“A lot of the maintenance, going forward, will be done by school kids as part of their art class,” _____ said. “Well, school kid. Little Shelly Bottoms so loves to pick at the plastic and nibble the rough edges.”

Some island residents are not pleased with the sculpture.

“It’s not art. It’s an eyesore,” Club Scuba Doo owner Ham Pilchard said. “It’s a big neon sign screaming, ‘Hey, look at our pile of crap!’ And right by the airstrip for everyone to see.

“Harry and them can pat themselves on the backs all they want, but it still doesn’t get the plastic off the island,” Pilchard said. “You don’t want to get downwind of it either. Some of that junk’s been in the ocean a while and had stuff growing on it. The smell’ll make your eyes water.”

Wrasse stressed that no marine life was harmed in making the henge.

“We only collect plastic from above the high-tide mark,” he said. “We’re not taking any living organisms from the sea.

“We have more plastic that we can handle just from that,” Wrasse added. “As more gets collected, we may do other famous world landmarks – the Eiffel Tower, the Great Wall, the Coliseum. We’ll call it the Seven Wonders of Blacktip Island. And sell t-shirts and drinks.”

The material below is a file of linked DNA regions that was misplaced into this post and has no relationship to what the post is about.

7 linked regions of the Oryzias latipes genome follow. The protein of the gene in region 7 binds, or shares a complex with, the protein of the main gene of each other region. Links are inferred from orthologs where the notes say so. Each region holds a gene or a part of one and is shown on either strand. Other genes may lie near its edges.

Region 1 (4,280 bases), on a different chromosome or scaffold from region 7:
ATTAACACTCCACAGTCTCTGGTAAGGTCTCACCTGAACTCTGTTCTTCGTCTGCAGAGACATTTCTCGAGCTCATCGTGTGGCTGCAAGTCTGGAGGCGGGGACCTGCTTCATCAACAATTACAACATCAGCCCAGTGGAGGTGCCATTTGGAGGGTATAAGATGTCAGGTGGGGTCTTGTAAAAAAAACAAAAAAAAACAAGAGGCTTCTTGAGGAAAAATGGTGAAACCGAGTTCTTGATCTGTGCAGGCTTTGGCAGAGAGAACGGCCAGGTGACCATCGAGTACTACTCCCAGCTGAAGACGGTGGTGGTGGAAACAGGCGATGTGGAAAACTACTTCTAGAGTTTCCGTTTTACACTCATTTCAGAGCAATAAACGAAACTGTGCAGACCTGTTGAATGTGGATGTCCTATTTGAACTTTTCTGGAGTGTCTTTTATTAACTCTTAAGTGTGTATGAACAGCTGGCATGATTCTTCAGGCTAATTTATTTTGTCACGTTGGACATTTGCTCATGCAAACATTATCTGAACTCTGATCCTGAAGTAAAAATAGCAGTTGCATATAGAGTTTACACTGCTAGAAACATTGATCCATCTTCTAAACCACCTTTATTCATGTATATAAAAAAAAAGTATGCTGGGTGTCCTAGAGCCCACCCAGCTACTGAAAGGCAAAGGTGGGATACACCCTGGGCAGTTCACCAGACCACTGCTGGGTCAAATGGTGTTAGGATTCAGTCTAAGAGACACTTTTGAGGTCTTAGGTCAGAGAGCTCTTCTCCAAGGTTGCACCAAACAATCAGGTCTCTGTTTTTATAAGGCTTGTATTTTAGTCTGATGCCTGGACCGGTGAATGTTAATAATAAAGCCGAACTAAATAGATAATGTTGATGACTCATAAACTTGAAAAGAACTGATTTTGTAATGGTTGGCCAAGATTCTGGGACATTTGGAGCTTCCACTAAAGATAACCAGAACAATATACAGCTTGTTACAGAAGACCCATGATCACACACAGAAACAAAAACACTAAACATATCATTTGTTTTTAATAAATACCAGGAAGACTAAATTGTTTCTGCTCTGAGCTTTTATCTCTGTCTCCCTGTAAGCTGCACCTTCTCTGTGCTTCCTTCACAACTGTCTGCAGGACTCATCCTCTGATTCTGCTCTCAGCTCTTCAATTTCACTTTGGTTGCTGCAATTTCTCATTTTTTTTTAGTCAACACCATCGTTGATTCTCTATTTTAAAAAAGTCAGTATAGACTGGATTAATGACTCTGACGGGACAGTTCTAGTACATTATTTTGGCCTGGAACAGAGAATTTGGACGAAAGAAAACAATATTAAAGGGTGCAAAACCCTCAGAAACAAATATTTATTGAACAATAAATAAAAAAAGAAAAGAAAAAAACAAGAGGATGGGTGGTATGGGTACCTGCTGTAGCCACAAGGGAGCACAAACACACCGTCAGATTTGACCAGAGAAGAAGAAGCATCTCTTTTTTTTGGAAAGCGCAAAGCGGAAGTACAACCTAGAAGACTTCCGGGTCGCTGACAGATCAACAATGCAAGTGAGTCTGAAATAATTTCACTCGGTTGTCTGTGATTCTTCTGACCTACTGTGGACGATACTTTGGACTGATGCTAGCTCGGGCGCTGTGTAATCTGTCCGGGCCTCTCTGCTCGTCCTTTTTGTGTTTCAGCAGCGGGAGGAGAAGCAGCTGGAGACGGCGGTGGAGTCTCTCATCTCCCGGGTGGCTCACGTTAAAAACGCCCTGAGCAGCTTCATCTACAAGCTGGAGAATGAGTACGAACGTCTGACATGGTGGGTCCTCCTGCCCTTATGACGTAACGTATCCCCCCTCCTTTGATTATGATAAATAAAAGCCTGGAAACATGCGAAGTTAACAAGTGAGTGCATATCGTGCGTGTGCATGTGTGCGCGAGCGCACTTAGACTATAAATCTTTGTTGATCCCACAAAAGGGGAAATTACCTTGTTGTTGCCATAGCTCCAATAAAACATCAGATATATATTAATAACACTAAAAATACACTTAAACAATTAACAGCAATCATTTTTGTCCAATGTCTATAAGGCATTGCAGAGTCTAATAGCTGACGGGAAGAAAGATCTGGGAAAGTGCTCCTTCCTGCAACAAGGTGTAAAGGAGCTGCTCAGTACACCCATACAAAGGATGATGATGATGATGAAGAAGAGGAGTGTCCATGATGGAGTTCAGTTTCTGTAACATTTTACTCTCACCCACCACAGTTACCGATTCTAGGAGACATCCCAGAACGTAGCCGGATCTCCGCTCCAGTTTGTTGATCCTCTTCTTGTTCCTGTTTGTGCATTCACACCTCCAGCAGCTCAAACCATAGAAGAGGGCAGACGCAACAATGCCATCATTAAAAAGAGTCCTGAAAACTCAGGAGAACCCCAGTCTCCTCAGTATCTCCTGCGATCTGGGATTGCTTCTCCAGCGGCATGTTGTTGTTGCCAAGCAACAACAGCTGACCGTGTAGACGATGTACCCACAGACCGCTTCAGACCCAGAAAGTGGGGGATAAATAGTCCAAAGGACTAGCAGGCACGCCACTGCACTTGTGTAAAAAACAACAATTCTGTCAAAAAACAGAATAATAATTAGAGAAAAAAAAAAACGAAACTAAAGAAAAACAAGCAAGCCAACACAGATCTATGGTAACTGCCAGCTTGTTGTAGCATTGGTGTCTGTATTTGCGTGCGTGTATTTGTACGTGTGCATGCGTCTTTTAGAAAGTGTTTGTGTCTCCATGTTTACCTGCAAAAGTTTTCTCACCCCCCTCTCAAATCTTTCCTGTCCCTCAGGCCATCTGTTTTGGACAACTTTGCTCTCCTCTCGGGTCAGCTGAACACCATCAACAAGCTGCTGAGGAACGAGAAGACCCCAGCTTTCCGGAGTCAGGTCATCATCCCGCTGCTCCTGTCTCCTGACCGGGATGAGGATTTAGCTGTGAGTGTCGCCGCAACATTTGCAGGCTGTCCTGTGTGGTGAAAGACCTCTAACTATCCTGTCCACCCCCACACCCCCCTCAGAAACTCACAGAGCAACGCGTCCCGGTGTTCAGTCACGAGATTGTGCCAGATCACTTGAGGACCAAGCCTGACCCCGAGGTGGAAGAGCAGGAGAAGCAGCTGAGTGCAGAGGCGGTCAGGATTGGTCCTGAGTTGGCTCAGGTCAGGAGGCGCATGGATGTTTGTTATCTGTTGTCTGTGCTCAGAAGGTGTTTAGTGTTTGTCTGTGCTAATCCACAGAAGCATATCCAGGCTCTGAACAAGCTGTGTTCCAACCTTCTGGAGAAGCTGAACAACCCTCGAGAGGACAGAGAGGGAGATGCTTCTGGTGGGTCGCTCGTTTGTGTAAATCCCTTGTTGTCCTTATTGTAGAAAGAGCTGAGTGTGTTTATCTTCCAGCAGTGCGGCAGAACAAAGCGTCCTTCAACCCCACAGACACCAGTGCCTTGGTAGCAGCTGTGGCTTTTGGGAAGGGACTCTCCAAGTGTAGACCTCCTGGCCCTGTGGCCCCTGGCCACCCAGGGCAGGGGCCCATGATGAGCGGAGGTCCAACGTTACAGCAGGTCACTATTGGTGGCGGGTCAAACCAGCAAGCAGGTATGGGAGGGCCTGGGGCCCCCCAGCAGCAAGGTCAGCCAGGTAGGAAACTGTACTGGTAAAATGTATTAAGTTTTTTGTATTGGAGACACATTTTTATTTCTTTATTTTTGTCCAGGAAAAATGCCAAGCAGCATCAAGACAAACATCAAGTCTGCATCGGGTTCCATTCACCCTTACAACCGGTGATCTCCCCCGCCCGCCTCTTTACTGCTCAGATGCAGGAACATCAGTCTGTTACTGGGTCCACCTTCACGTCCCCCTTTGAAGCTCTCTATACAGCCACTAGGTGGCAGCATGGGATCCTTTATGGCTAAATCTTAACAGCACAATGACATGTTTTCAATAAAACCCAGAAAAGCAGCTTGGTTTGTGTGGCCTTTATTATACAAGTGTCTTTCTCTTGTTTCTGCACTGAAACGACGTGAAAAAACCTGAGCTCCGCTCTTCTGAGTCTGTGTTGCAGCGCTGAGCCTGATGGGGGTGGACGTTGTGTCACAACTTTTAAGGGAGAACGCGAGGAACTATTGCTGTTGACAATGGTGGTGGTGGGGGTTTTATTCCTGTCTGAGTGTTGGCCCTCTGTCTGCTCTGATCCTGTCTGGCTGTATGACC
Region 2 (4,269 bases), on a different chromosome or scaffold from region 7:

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Local Artists Display Blacktip Island’s Pre-Raphaelite Heritage

pre-raphaelites

“The Mirror of Venus” has been reimagined to feature the Eagle Ray Cove dive staff in Marina DeLow’s “Narcissus at the Booby Pond.” The painting, and others, will be on display Saturday at Sandy Bottoms’ Beach Resort. (photo courtesy of Yelkrokoyade)

Blacktip Island’s artistic roots will be on display this Saturday at Sandy Bottoms’ Beach Resort for the Blacktip Arts School Society’s Neo-Pre-Raphaelite Art Show and Auction, with proceeds going to local art students.

“People don’t realize what a thriving arts scene we have on Blacktip,” show organizer Reg Gurnard said. “The Pre-Raphaelite Brotherhood has a long, if underappreciated, influence on Blacktip.